The quality of both the materials and manufacturing is impeccable: the pre-made holes are perfect, the edges of the cordovan leather top perfectly match those of the sole, and the lace is already attached with a flattened knot on the bottom when the shoes arrive. In terms of materials, Vibram produces excellent sole material and the elasticized laces appear to be of excellent quality as well. There are no imperfections in the cordovan leather top either.

Water Resistance
Although I haven’t had the opportunity to run through spring puddles, water will not damage the cordovan leather sole nor the elasticized lace. Your feet will get wet as there is no upper to protect them from water but the sandal will dry and remain in perfect shape.

Sizing is incredibly important with Luna sandals. There are explicit instructions and sizing information provided on the Luna website to make certain of a proper fit. If you’re not sure what size you may be, Luna offers custom sandals at no extra charge. This is a great advantage offered by the company to ensure a great fit for every customer.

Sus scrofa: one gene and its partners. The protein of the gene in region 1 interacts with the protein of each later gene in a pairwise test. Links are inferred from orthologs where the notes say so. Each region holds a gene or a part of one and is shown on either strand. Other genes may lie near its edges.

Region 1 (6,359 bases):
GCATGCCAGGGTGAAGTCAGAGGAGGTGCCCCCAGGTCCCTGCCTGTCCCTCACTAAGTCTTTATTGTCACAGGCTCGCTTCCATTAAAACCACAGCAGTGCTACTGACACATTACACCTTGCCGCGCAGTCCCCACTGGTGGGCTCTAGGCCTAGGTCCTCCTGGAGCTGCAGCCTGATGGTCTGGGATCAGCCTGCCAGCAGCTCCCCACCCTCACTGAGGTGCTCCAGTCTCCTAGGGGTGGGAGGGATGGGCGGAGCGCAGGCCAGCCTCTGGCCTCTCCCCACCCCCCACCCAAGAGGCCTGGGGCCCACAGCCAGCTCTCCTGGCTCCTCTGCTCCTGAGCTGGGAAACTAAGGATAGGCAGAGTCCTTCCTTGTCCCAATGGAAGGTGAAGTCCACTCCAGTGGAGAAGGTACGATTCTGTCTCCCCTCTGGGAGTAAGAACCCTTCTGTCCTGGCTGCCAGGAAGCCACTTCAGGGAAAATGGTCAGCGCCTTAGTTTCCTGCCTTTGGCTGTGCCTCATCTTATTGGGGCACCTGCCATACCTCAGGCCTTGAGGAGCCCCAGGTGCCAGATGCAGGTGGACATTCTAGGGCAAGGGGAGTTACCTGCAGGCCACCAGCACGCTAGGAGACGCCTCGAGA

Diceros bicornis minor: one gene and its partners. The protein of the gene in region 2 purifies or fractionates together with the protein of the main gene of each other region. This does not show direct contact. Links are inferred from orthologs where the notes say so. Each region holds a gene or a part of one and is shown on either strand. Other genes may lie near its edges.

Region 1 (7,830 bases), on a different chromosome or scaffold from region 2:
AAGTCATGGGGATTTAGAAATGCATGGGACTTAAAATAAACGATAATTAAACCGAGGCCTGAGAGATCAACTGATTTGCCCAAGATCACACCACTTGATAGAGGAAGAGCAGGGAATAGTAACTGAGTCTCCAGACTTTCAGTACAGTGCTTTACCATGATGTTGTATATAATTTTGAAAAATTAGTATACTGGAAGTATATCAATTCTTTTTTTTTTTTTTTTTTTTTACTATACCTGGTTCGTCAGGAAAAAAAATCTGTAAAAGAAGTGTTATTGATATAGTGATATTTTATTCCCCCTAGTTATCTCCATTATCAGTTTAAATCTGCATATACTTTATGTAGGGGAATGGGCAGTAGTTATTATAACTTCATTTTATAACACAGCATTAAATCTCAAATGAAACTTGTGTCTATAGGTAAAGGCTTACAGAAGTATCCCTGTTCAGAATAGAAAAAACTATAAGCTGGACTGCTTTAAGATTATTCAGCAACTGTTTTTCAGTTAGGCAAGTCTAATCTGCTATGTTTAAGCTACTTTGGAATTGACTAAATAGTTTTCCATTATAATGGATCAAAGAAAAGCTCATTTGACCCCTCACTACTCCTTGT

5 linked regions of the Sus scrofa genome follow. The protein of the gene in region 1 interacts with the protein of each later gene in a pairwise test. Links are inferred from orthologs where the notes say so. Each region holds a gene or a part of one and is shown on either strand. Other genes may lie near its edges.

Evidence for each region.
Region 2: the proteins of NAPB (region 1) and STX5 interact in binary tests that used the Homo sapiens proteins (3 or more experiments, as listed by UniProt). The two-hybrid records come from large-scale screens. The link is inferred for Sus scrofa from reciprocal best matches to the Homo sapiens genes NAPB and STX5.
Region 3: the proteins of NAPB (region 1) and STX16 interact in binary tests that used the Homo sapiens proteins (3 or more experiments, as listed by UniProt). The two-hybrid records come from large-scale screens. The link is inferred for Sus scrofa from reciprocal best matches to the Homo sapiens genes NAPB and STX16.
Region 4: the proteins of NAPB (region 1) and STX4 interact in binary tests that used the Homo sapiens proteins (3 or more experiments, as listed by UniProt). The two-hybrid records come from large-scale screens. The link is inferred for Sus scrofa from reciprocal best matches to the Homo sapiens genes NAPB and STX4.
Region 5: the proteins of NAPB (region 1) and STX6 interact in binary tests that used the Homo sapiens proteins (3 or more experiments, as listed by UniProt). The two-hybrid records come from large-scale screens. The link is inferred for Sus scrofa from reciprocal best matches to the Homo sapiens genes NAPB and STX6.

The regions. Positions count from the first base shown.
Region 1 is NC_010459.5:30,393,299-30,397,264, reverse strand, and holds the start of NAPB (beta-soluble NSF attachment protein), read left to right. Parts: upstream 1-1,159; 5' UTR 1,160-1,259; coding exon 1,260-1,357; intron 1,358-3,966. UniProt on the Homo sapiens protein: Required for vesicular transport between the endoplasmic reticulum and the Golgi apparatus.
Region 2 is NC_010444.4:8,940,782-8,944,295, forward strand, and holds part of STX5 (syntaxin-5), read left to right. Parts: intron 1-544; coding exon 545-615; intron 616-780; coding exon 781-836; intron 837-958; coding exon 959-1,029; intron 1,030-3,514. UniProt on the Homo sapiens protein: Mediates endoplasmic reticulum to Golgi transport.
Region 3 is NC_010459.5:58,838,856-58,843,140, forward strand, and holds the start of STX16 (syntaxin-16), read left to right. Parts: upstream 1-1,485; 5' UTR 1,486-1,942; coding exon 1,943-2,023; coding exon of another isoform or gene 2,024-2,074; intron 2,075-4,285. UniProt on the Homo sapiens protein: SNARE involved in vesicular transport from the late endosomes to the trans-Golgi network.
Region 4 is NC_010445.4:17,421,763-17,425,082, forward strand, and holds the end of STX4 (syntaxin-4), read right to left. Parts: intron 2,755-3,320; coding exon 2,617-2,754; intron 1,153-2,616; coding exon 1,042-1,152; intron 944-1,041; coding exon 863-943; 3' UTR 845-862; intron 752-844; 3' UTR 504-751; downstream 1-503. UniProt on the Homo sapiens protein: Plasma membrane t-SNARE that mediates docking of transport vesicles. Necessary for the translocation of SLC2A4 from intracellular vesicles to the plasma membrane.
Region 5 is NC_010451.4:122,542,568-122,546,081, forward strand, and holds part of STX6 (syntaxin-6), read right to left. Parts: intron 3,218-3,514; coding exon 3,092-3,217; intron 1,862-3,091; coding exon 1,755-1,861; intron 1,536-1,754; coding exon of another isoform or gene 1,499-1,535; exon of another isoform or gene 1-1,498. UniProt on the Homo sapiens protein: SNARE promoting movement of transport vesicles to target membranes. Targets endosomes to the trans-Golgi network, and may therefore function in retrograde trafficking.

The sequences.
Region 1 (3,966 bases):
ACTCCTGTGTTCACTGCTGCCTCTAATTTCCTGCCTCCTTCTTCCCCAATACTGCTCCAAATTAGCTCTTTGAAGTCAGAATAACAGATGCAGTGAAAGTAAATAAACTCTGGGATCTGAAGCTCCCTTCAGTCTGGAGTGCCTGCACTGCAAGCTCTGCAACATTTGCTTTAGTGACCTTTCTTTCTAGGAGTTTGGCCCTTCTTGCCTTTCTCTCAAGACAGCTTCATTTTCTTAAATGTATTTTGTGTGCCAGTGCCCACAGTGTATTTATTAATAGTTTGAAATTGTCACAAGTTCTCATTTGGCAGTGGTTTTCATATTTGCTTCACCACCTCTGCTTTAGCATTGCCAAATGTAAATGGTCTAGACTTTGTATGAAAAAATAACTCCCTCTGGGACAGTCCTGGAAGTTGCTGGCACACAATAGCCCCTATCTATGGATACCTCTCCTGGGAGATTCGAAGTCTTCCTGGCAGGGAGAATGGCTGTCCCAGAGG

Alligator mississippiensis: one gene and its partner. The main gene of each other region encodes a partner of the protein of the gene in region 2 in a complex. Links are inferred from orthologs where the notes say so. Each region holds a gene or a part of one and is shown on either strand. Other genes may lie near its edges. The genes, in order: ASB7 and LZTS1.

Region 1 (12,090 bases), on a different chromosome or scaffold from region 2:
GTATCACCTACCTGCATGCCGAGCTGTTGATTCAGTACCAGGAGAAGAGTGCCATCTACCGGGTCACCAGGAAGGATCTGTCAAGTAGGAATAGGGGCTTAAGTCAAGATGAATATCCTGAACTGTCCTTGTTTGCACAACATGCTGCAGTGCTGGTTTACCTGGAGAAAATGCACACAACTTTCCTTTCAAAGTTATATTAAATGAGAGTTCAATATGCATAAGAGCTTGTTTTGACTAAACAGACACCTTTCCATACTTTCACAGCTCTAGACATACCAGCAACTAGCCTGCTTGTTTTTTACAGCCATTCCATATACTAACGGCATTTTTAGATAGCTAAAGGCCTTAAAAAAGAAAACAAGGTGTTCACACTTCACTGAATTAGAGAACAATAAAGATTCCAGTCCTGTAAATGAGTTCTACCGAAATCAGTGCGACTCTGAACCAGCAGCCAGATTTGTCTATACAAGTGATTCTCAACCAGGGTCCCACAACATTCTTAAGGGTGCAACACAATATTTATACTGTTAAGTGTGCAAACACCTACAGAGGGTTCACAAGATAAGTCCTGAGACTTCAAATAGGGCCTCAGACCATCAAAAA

The Equus is listed on the Luna website at $125 USD, which I think is a little expensive for the product. The cordovan leather is no doubt an expensive leather product, which probably contributes to the high price. They are also hand-made through small-scale, sustainable production in Washington, U.S.A.

The Equus is the most stylish of the huarache sandals available on the market today. Their simple design and quality materials are certainly elegant for a slip-on sandal fashion.

Break-in Period
There is no break-in period for the Equus outside of learning to tie them in a way that is comfortable for you. Although the sample pair have not done this, I have read numerous accounts of the cordovan leather conforming to the shape of your foot with wear, which no doubt makes them more comfortable and personalized.

Shoe care
There is no shoe care required for this shoe. The leather is extremely dense and should not need to be leather-protected.

This is the epitome of casual sandal style. Anything you would do in a sandal can be done in the Equus.  And you can run in them wherever your minimalist adventures take you. If you’re looking for a little protection from sharp ground contours, the Equus will perform beautifully for you. If you’re looking for the best in ground feel due to a flexible sole, this is probably not the right huarache model for you.